Why does he condition his faith? I think that Jacob realized that he’s the third generation of this covenant, as it was already made with Abraham and Isaac, and it’s about time to start seeing its fulfillment. From Jacob’s perspective, him running to Haran might be the ‘grand exile’ that God foretold Abraham. This means, according to the prophecy, that only his children, the fourth generation, will return to the Promised Land. Jacob needed a more ‘tangible’ assurance from God.

Jacob, like his grandfather before him, negotiated with God. He added a ‘get me back home’ clause to the covenant. Essentially, Jacob told God that only if he – Jacob himself – returns back home, will this divine promise be considered as fulfilled. When God promises him the land of Israel, Jacob himself wants to be the one who actually gets back home to live and prosper in the Promised Land.

Ilana Wilner, Judaic Studies Teacher, Ramaz Upper School

The parshah opens up with Jacob running away, from his family and from his home. Imagine Jacob as he’s leaving his home, with deep animosity towards brother, and doubt whether he has secured his place as the recipient of the inheritance. Jacob has possibly lost everything, and with loneliness beyond words, God appears to him with the promise of children and that God is with him.

God made a similar promise to Abraham, his descendents were compared to the stars and the dust, however here, Jacob’s descendents are only compared to the dust. Why is Jacob’s blessing solely focusing on dust? In Jacob’s moments of disparity, God sent Jacob both a blessing and a message of reassurance.

Rabbenu Bachya notes that dust not only evokes a large quantity, a number we can’t even count, but also a feeling of lowliness. God affirming the blessing of dust is to be interpreted positively and at the same time reminds Jacob that God is and always will be with him. Even when we feel as Jacob does, abandoned and desolate, God appears. God reminds him that when we feel at our lowest, He is always there for us.

Rabbi Tova Leibovic-Douglas, @rabbi_tova

In our narrative, Jacob had just stolen his brother’s birthright and fled. He is alone, attempting to sleep with potential guilt, shame, and fear. It is precisely in this moment that he has a dream of a ladder with angels descending and ascending and a conversation with the Divine, promising him that all will be okay. It is unexpected and remarkable.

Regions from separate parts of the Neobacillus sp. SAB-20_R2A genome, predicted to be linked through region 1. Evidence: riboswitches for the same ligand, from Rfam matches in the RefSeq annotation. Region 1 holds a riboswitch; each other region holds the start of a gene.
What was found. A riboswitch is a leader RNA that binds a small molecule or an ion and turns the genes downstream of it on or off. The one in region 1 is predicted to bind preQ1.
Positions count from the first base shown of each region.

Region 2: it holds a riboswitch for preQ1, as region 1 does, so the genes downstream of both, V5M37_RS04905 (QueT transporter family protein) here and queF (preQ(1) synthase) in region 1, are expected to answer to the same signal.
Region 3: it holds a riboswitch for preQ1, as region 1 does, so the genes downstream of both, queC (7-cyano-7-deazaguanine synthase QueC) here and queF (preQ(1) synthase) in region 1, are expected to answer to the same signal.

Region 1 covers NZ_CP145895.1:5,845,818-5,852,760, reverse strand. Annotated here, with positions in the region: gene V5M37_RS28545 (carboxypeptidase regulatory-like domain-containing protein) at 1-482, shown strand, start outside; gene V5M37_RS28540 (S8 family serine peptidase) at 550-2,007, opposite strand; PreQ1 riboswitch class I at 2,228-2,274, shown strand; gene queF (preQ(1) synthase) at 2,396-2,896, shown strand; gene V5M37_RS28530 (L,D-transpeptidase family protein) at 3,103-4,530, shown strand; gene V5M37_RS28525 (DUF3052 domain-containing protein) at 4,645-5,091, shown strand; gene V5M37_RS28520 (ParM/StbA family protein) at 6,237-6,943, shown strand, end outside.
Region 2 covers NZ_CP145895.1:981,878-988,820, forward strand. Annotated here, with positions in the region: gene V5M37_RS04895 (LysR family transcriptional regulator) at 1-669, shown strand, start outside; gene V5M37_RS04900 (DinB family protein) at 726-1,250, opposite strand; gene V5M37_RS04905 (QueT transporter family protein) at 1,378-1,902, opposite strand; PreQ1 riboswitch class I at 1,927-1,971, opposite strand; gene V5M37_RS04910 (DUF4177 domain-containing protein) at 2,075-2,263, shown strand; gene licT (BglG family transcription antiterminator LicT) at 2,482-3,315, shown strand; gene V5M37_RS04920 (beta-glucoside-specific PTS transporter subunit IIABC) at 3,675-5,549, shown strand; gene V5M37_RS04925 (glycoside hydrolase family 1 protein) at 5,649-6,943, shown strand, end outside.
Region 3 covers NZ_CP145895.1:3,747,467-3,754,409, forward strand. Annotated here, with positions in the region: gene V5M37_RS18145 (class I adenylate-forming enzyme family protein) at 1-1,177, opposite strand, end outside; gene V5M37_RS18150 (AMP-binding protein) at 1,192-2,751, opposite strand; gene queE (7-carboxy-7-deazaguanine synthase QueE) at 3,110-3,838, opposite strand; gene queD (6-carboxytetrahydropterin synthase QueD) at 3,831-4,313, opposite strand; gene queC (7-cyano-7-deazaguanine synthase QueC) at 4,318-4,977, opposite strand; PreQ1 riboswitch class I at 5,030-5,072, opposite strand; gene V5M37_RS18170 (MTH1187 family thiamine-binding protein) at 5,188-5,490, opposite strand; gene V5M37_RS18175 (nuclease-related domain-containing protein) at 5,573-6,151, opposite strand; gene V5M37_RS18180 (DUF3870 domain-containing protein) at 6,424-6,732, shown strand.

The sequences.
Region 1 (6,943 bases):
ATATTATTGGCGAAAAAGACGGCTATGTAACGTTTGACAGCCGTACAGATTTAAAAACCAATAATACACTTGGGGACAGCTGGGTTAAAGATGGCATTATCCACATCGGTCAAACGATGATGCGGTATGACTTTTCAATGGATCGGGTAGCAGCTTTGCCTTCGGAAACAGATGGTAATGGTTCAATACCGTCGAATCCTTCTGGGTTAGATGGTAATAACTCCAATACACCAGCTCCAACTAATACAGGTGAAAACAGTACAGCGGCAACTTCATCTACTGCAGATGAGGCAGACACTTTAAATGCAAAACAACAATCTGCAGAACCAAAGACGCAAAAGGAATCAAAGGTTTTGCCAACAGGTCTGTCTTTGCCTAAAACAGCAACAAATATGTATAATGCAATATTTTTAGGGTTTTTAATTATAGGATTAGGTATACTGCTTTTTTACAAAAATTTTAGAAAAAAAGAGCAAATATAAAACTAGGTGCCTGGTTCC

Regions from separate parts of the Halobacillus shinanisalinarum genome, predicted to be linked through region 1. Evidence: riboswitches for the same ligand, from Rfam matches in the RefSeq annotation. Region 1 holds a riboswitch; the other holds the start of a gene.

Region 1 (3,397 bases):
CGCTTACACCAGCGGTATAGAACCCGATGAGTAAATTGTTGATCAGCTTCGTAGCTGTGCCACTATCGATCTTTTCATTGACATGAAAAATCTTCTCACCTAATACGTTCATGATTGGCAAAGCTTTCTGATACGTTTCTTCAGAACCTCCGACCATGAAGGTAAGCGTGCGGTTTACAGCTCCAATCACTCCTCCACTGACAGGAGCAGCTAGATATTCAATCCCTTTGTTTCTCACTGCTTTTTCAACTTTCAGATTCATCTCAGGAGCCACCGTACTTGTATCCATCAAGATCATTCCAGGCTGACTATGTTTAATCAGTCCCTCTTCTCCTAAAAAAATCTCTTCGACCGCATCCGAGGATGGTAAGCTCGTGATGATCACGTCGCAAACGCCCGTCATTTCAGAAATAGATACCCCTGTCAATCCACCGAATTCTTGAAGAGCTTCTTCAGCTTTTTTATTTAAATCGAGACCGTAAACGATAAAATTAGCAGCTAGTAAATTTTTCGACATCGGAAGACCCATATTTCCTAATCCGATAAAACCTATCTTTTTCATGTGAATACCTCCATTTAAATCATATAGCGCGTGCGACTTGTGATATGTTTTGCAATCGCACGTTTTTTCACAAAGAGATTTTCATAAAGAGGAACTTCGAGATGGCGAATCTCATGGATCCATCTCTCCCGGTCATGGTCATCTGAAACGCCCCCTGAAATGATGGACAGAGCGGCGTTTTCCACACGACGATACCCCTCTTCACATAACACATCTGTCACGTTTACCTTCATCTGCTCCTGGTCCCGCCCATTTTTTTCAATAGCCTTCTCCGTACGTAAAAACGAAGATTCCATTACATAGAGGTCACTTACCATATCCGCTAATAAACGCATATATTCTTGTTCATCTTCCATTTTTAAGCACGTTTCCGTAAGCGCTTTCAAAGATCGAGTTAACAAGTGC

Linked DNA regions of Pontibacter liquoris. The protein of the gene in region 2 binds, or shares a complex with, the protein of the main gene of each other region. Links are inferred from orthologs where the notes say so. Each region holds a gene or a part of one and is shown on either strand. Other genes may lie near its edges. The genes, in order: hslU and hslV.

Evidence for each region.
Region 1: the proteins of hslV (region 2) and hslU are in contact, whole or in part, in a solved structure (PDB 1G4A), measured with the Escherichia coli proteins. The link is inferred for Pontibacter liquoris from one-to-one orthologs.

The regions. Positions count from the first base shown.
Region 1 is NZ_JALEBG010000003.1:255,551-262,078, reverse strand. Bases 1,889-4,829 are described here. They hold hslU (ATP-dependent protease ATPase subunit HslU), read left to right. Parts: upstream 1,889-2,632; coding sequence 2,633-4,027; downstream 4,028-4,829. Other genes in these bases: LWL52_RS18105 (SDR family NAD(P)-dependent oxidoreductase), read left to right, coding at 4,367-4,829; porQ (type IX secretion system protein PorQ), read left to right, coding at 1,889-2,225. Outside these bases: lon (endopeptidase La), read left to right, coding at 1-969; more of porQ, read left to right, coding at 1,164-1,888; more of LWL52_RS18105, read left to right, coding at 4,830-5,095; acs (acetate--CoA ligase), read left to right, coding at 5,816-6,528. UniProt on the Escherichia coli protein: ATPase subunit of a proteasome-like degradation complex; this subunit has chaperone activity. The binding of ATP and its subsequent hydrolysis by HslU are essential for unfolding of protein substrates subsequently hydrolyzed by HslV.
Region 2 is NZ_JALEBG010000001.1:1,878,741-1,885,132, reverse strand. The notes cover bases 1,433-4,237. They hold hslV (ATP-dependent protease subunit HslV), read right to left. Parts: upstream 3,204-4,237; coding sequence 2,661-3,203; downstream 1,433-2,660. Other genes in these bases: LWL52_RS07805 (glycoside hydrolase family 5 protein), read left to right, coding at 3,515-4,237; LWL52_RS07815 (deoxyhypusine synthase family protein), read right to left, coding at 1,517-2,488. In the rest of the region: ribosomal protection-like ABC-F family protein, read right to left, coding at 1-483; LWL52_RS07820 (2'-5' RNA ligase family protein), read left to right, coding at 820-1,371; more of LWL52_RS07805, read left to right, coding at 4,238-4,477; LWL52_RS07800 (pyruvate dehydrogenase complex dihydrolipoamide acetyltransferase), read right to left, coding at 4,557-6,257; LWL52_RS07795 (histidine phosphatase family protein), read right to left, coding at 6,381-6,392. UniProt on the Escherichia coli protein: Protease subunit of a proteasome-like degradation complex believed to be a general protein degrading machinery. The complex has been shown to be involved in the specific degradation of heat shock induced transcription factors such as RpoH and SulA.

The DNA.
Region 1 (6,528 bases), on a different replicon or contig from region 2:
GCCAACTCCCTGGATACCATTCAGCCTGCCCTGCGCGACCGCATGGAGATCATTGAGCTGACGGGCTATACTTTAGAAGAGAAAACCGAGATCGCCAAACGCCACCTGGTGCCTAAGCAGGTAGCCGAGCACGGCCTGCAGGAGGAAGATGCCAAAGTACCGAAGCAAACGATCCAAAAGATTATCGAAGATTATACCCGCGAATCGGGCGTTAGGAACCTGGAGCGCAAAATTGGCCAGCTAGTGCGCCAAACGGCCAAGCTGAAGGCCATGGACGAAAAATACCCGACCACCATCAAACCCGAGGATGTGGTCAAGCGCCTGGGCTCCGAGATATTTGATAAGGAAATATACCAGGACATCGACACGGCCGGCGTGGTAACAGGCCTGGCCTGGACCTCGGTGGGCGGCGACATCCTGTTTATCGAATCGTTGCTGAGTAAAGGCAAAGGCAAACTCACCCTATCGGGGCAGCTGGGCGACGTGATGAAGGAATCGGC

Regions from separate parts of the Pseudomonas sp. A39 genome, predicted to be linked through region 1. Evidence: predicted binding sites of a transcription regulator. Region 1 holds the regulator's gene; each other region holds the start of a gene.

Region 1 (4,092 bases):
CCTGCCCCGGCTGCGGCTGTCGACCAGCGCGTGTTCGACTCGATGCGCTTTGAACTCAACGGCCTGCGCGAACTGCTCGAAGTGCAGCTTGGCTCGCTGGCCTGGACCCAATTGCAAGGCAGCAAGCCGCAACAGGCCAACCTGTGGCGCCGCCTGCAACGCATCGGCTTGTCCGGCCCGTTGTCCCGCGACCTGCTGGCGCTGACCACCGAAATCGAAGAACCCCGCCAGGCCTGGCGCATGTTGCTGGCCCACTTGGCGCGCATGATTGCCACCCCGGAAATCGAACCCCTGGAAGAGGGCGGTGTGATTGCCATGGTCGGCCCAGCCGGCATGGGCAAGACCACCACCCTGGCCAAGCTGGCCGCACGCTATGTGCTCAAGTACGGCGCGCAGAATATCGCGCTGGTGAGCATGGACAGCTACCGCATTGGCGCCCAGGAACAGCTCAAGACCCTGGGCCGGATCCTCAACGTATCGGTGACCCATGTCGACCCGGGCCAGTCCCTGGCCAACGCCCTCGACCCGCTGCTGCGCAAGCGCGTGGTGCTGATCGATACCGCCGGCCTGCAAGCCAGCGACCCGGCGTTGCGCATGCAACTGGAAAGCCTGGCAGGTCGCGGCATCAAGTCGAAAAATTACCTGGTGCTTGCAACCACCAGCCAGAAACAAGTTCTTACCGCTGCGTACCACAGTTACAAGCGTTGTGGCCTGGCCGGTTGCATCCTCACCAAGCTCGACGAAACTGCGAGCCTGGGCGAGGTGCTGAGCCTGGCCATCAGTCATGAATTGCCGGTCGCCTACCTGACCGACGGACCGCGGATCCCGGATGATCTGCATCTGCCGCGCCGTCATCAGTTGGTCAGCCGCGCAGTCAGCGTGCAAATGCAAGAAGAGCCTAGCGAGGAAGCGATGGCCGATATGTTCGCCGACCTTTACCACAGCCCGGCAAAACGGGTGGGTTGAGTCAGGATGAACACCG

Our narrative is one with humanity. The story of Genesis is a revelation of family systems and the perfectly imperfect souls that harbor them. Many of us gathered together on Thanksgiving with family recently. While there were moments that were hopefully beautiful and pure, there were possible experiences that pushed any of us to want to steal our sibling’s birthright or, at the very least, run away. This story is a reminder that this is natural. We are invited into a family dynamic to be the mirror for our own.

Traditionally, we look towards our patriarchs and matriarchs as exceptions, not the rule. We see them as unique and more connected to the Divine. Yet, their imperfection makes them relatable and potentially worthy of connection. This verse reminds us that, like Jacob, no matter the circumstances in our families or the baggage we carry, there is a potential to connect to the Divine in our lowest and scariest moments. Each of us may have our ladder of angels waiting for us. What would happen if we allowed ourselves to dream of this possibility.

With thanks to Rivkah Slonim, Rabbi Shlomo Seidenfeld, Ilan Reiner, Ilana Wilner and Rabbi Tova Leibovic-Douglas